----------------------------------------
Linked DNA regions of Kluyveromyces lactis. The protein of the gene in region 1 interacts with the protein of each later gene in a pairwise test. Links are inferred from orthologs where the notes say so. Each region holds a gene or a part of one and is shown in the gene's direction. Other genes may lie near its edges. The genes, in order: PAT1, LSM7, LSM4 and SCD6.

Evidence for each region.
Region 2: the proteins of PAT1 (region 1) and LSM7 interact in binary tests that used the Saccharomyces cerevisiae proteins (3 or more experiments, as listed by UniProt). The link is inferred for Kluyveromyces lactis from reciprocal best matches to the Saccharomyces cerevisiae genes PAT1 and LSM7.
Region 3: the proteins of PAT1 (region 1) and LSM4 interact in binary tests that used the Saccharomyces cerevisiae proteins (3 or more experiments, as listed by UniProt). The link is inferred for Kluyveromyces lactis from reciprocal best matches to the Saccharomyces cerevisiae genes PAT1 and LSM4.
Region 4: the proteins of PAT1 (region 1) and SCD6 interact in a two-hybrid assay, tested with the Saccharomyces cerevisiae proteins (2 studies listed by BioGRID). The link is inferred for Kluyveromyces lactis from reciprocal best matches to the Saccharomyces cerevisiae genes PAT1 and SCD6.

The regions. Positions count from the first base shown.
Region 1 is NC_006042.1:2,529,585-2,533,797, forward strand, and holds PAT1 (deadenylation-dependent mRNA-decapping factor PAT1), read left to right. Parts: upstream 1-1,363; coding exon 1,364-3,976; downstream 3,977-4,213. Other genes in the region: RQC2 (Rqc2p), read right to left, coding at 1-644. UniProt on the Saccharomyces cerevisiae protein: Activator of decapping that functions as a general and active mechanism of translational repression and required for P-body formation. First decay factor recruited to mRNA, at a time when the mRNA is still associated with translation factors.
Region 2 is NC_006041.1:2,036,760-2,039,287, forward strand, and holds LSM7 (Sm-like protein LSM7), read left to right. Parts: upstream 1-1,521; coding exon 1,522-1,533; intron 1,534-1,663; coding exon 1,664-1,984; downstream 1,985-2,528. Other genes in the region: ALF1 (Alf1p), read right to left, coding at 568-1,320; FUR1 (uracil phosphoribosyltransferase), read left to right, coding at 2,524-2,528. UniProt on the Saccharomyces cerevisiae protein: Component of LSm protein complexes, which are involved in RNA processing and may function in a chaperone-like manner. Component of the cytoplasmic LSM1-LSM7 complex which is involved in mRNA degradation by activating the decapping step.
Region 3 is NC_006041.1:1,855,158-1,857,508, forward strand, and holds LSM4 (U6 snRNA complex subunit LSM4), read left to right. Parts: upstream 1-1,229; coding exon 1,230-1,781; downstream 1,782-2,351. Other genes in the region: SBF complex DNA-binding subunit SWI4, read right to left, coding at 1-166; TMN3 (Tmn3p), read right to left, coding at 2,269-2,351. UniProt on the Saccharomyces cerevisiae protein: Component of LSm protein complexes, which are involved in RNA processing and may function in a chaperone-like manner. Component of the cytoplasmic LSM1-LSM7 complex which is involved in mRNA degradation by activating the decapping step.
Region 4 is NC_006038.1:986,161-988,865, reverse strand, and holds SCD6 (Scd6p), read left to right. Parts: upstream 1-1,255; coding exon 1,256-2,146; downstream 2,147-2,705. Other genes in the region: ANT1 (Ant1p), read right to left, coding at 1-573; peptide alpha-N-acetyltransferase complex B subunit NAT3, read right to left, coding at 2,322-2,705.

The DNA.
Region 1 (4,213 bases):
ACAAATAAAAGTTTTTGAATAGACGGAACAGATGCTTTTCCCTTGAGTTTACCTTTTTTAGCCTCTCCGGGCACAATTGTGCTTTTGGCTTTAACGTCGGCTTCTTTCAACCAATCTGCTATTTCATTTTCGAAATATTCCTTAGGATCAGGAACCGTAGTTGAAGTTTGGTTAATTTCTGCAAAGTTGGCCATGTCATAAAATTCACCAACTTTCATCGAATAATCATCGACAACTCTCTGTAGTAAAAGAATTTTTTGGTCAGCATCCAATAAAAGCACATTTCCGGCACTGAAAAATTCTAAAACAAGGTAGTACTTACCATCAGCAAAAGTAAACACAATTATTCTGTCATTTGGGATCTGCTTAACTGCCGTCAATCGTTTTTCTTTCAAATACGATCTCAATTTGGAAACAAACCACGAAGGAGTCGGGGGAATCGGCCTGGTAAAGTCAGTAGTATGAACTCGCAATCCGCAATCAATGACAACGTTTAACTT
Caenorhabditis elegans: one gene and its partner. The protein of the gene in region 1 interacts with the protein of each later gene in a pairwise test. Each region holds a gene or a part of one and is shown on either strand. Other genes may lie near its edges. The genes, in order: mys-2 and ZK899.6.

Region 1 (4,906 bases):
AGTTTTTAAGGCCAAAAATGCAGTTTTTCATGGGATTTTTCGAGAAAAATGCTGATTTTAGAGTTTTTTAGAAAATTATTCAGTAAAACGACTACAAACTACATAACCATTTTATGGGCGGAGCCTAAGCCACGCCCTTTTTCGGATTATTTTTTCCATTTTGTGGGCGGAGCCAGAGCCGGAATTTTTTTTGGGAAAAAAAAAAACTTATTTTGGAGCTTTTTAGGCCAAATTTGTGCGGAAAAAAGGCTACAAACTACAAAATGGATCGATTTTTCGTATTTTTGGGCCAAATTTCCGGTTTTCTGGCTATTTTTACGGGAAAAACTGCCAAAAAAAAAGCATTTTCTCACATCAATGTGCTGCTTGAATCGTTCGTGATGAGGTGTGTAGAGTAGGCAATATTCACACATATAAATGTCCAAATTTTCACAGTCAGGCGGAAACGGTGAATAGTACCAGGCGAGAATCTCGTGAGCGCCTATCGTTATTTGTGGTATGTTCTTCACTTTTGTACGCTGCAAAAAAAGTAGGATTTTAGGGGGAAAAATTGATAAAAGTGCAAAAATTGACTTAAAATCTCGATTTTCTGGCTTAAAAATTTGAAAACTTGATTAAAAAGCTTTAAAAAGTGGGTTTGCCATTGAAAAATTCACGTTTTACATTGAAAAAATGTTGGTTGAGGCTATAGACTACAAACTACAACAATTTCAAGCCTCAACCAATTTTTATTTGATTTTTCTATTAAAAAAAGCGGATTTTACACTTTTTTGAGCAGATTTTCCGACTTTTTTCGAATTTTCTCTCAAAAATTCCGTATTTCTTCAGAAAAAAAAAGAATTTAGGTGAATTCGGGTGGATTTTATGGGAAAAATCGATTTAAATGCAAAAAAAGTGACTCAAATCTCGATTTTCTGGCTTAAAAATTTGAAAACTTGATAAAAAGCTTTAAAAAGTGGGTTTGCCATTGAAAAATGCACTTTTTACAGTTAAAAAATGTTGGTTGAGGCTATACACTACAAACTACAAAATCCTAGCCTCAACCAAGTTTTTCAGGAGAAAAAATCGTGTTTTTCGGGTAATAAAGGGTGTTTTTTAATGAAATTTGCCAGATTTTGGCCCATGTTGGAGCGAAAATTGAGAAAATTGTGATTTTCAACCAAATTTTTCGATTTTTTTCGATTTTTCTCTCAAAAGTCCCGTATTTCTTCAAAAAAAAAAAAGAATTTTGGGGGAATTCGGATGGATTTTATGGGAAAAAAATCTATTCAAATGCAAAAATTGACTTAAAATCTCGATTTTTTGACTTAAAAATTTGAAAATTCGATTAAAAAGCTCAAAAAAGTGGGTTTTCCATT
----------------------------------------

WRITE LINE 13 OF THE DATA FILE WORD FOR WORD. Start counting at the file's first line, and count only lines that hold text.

ACAAATAAAAGTTTTTGAATAGACGGAACAGATGCTTTTCCCTTGAGTTTACCTTTTTTAGCCTCTCCGGGCACAATTGTGCTTTTGGCTTTAACGTCGGCTTCTTTCAACCAATCTGCTATTTCATTTTCGAAATATTCCTTAGGATCAGGAACCGTAGTTGAAGTTTGGTTAATTTCTGCAAAGTTGGCCATGTCATAAAATTCACCAACTTTCATCGAATAATCATCGACAACTCTCTGTAGTAAAAGAATTTTTTGGTCAGCATCCAATAAAAGCACATTTCCGGCACTGAAAAATTCTAAAACAAGGTAGTACTTACCATCAGCAAAAGTAAACACAATTATTCTGTCATTTGGGATCTGCTTAACTGCCGTCAATCGTTTTTCTTTCAAATACGATCTCAATTTGGAAACAAACCACGAAGGAGTCGGGGGAATCGGCCTGGTAAAGTCAGTAGTATGAACTCGCAATCCGCAATCAATGACAACGTTTAACTT